You can walk at a park, around the house, around your neighbourhood or even on a treadmill, according your convenience. You can even walk to run errands like grocery shopping, to buy a newspaper or even to visit a nearby friend.
2. Incorporate light aerobic exercise
If you are able to do, choose any light aerobic activity. These are activities that make your heart beat faster - like jogging, dancing, water aerobics, low impact trekking and nature walks etc. Try to integrate activities that do not strain your joints and back excessively, into your daily schedule.
It is important not to exert yourself, listen to your body and take breaks as necessary.
3. Be socially active
Keep in touch with your loved ones. You can make physical activity an enjoyable social occasion. The elderly can avail the benefits of socialization by arranging to play games, have afternoon teas and other sociable activities with friends and family.
You can also build networks of friends to help staying active and exercise with. This can keep up the motivation levels to stick to the daily excise regimens better.
4. Keep busy with chores
We spend most of our time indoors. Household chores for elderly may help them keep their body engaged and active by participating in daily home activities and chores. Help around the house by cooking, cleaning, dusting, doing laundry etc. This may seem trivial, but every movement counts towards helping your immune function.
5. Find engaging hobbies
Find new hobbies and attend hobby classes. Choose activities you find interesting, as you are more likely to keep up with it for long term and therefore it can help bring you out of a sedentary rut. You can look for hobby classes in your area, join a social club or explore the internet for more ideas.
Some options include, gardening, flower arrangement classes, dance classes, baking, playing badminton, table tennis etc. Benefits of gardening for seniors include better agility and strong immune function. The same applies for other hobbies too.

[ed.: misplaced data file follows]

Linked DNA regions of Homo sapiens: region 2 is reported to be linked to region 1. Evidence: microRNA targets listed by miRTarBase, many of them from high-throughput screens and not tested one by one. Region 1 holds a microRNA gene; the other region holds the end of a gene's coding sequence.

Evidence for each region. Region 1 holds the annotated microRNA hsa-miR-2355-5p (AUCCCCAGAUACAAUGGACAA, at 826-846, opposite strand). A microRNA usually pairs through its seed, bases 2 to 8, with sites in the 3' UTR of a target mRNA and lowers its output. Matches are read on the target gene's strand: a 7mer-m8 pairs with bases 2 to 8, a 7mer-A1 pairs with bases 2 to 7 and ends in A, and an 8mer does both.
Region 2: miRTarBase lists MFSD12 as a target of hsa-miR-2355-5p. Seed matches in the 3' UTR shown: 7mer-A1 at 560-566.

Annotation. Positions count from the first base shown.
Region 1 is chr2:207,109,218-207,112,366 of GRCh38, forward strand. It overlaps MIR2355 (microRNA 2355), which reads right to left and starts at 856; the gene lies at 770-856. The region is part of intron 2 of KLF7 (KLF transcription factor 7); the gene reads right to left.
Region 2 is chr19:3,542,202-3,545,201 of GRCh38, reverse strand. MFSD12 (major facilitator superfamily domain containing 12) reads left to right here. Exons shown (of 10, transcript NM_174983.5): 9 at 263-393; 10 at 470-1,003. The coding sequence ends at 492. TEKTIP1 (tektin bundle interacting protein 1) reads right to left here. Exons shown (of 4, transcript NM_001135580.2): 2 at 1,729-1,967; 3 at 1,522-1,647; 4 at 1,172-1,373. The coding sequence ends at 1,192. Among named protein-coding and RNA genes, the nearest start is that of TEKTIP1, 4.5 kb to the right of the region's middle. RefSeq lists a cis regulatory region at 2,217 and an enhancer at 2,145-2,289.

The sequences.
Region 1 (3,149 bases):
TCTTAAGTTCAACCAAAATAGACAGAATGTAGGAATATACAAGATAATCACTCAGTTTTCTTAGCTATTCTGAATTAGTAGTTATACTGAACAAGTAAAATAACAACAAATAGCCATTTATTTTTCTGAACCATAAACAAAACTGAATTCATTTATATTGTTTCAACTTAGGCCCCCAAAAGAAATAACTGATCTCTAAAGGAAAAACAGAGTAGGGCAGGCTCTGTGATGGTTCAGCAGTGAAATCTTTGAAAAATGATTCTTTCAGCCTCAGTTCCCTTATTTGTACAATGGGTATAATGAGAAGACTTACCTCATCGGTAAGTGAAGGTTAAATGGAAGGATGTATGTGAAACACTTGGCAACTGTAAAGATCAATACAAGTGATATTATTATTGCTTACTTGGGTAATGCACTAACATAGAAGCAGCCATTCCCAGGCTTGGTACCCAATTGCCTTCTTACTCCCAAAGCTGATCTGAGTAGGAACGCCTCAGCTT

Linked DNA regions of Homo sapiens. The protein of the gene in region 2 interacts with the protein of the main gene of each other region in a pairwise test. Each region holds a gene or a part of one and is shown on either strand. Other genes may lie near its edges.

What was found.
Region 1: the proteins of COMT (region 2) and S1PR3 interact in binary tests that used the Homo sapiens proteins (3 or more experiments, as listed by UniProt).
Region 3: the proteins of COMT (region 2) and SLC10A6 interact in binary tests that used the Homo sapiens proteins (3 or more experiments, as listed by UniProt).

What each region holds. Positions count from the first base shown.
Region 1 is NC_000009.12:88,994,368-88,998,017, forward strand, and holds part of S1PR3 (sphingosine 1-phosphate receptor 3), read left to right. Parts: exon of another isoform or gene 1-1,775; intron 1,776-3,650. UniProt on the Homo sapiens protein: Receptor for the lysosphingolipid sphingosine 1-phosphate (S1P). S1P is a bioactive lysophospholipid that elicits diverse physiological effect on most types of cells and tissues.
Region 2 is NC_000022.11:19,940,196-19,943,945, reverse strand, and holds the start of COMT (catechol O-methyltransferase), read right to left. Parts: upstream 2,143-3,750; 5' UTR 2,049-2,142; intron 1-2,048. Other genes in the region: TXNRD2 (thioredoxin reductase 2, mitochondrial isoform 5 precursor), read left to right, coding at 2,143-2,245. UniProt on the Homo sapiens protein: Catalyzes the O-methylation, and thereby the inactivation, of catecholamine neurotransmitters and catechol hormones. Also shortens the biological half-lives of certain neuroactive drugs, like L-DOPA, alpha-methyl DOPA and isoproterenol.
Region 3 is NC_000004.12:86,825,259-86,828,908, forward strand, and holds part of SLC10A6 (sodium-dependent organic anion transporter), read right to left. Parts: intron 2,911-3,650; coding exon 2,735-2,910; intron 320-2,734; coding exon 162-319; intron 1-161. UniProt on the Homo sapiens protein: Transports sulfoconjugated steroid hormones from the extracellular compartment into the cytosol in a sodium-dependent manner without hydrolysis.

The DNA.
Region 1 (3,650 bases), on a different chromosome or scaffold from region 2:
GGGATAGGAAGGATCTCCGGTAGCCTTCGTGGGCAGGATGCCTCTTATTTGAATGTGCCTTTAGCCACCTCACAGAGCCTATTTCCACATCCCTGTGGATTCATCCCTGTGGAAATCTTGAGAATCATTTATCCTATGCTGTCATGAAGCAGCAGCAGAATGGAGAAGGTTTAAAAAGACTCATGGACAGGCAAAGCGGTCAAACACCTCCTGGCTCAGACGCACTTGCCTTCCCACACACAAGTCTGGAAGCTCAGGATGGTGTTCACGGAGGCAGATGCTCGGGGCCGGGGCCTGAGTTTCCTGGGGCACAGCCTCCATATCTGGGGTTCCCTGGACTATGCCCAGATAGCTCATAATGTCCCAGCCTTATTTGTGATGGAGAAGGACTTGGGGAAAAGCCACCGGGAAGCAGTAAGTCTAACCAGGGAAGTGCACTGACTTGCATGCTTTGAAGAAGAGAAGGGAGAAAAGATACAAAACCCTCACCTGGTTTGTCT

6. Learn swimming
Swimming can be an enjoyable way of keeping active, it is gentle on the body yet provides enough resistance to complete your daily quota of physical engagement. Water aerobics classes are a low-impact activity that can help improve your body's strength and keep your immune system active and well-functioning.
7. Don't sit still
Many older adults may spend a majority of their time seated, due to various reasons. Don't let this hinder you from being active, you can incorporate light stretches and various seated yoga postures to help boost your physical activity. This can also help improve blood circulation, reduce stress and strengthen your body's defences.
The biology of our bodies change as we age. This is a natural process which comes with its own set of challenges. By keeping our minds and bodies engaged in moderate physical activity we can improve our immunity and live a healthy, disease-free life.
Did you like our Article?
- CDC: How much physical activity do older adults need?
- My Health Finder : Stay Active As You Get Older: Quick Tips
- Elder: Keeping Seniors Active: How to Care for Ageing Parents
- Cleveland Clinic : How to Keep Your Body’s Defenses Strong After Age 65